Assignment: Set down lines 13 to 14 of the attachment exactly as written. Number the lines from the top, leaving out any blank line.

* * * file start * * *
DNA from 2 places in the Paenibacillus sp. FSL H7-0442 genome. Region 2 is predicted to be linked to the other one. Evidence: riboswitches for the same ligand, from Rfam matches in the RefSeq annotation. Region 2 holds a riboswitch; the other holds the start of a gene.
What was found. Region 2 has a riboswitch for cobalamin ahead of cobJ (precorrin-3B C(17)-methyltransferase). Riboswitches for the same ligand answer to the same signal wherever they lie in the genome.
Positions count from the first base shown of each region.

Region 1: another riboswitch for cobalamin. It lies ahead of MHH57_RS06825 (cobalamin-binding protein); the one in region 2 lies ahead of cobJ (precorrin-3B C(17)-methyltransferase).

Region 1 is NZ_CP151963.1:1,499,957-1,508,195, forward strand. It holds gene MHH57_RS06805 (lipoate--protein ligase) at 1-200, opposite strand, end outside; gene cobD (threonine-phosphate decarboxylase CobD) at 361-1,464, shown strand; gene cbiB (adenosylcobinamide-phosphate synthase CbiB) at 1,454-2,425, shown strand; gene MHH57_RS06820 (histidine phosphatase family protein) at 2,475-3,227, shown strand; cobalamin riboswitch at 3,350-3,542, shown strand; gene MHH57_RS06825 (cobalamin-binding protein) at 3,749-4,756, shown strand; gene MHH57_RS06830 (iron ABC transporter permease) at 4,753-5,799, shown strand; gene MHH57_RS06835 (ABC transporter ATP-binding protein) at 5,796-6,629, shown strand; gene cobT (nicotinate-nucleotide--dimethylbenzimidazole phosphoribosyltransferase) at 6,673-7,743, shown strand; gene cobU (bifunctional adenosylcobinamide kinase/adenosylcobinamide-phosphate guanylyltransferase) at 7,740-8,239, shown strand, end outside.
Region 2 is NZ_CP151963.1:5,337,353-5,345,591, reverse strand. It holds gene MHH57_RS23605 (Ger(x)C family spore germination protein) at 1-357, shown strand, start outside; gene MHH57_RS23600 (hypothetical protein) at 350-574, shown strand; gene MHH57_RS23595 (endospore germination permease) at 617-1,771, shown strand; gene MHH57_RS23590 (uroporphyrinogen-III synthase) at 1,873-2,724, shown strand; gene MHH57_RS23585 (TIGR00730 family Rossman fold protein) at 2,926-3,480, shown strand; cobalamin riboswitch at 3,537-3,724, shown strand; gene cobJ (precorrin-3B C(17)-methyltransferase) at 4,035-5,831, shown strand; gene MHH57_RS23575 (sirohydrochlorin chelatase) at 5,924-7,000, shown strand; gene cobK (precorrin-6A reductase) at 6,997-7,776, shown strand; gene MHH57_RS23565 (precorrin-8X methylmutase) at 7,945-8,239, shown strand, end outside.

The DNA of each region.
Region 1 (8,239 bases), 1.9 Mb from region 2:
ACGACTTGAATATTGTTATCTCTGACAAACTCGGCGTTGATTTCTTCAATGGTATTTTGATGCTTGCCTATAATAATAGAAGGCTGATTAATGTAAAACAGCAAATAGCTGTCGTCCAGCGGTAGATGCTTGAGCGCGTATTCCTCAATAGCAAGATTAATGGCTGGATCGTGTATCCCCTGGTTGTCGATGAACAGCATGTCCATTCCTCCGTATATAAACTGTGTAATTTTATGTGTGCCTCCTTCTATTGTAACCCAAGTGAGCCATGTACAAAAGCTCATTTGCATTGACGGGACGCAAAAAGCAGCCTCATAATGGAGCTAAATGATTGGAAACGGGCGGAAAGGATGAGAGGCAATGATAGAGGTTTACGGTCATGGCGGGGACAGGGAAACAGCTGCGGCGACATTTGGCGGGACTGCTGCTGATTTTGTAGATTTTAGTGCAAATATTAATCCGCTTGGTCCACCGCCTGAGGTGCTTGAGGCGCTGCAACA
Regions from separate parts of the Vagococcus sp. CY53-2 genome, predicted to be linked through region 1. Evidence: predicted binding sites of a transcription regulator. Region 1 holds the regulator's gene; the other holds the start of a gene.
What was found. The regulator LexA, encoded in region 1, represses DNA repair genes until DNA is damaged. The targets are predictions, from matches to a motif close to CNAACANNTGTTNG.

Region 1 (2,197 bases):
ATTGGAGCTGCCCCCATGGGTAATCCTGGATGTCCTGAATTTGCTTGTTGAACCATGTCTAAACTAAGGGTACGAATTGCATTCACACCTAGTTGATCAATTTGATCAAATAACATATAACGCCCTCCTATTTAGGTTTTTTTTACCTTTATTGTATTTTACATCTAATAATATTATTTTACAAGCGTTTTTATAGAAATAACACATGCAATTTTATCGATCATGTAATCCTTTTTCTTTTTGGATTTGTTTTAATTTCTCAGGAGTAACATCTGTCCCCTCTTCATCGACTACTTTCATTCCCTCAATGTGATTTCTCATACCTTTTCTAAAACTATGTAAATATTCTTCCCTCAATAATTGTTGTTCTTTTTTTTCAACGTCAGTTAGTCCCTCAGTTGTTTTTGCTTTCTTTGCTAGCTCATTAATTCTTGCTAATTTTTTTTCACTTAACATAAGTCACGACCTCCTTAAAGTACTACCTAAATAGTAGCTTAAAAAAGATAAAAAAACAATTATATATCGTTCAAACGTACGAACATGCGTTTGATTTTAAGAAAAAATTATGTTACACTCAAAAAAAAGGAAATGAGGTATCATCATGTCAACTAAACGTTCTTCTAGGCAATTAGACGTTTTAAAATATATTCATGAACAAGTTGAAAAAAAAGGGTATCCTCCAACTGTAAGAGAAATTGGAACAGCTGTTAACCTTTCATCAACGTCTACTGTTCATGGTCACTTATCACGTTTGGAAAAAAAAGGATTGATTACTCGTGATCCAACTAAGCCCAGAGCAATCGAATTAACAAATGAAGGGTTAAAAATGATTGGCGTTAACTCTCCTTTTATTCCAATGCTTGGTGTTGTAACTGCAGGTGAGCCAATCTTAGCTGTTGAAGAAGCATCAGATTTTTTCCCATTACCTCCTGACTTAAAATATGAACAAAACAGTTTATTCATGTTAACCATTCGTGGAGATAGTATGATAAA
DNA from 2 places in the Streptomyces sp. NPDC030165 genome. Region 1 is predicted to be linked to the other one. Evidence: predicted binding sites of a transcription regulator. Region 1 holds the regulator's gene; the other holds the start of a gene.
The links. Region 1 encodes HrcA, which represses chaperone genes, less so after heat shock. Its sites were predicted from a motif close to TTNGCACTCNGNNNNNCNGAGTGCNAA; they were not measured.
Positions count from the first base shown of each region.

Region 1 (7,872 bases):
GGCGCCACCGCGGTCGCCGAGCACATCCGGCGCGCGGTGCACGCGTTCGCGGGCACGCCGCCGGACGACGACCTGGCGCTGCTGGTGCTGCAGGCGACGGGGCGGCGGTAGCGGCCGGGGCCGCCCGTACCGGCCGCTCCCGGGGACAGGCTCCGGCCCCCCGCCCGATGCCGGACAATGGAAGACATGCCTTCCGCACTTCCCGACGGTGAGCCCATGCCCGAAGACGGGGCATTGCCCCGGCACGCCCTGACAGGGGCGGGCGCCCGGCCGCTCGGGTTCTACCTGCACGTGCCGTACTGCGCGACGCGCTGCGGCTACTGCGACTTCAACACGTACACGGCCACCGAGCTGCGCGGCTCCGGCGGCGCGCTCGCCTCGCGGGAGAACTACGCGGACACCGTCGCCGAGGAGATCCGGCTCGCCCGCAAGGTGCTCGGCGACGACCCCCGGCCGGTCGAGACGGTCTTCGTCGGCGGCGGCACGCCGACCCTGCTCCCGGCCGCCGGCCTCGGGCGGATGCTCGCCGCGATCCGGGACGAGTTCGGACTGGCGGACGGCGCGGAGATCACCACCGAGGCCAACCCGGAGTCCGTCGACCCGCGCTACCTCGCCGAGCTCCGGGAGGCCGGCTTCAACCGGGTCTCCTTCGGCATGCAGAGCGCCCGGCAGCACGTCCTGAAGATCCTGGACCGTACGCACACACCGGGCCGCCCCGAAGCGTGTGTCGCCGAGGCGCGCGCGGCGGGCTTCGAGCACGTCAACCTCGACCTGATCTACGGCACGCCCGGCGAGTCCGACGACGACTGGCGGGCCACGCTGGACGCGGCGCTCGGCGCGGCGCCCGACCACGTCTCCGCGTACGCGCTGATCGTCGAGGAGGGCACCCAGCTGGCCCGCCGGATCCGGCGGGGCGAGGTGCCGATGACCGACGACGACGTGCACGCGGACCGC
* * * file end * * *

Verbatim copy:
ATTGGAGCTGCCCCCATGGGTAATCCTGGATGTCCTGAATTTGCTTGTTGAACCATGTCTAAACTAAGGGTACGAATTGCATTCACACCTAGTTGATCAATTTGATCAAATAACATATAACGCCCTCCTATTTAGGTTTTTTTTACCTTTATTGTATTTTACATCTAATAATATTATTTTACAAGCGTTTTTATAGAAATAACACATGCAATTTTATCGATCATGTAATCCTTTTTCTTTTTGGATTTGTTTTAATTTCTCAGGAGTAACATCTGTCCCCTCTTCATCGACTACTTTCATTCCCTCAATGTGATTTCTCATACCTTTTCTAAAACTATGTAAATATTCTTCCCTCAATAATTGTTGTTCTTTTTTTTCAACGTCAGTTAGTCCCTCAGTTGTTTTTGCTTTCTTTGCTAGCTCATTAATTCTTGCTAATTTTTTTTCACTTAACATAAGTCACGACCTCCTTAAAGTACTACCTAAATAGTAGCTTAAAAAAGATAAAAAAACAATTATATATCGTTCAAACGTACGAACATGCGTTTGATTTTAAGAAAAAATTATGTTACACTCAAAAAAAAGGAAATGAGGTATCATCATGTCAACTAAACGTTCTTCTAGGCAATTAGACGTTTTAAAATATATTCATGAACAAGTTGAAAAAAAAGGGTATCCTCCAACTGTAAGAGAAATTGGAACAGCTGTTAACCTTTCATCAACGTCTACTGTTCATGGTCACTTATCACGTTTGGAAAAAAAAGGATTGATTACTCGTGATCCAACTAAGCCCAGAGCAATCGAATTAACAAATGAAGGGTTAAAAATGATTGGCGTTAACTCTCCTTTTATTCCAATGCTTGGTGTTGTAACTGCAGGTGAGCCAATCTTAGCTGTTGAAGAAGCATCAGATTTTTTCCCATTACCTCCTGACTTAAAATATGAACAAAACAGTTTATTCATGTTAACCATTCGTGGAGATAGTATGATAAA
DNA from 2 places in the Streptomyces sp. NPDC030165 genome. Region 1 is predicted to be linked to the other one. Evidence: predicted binding sites of a transcription regulator. Region 1 holds the regulator's gene; the other holds the start of a gene.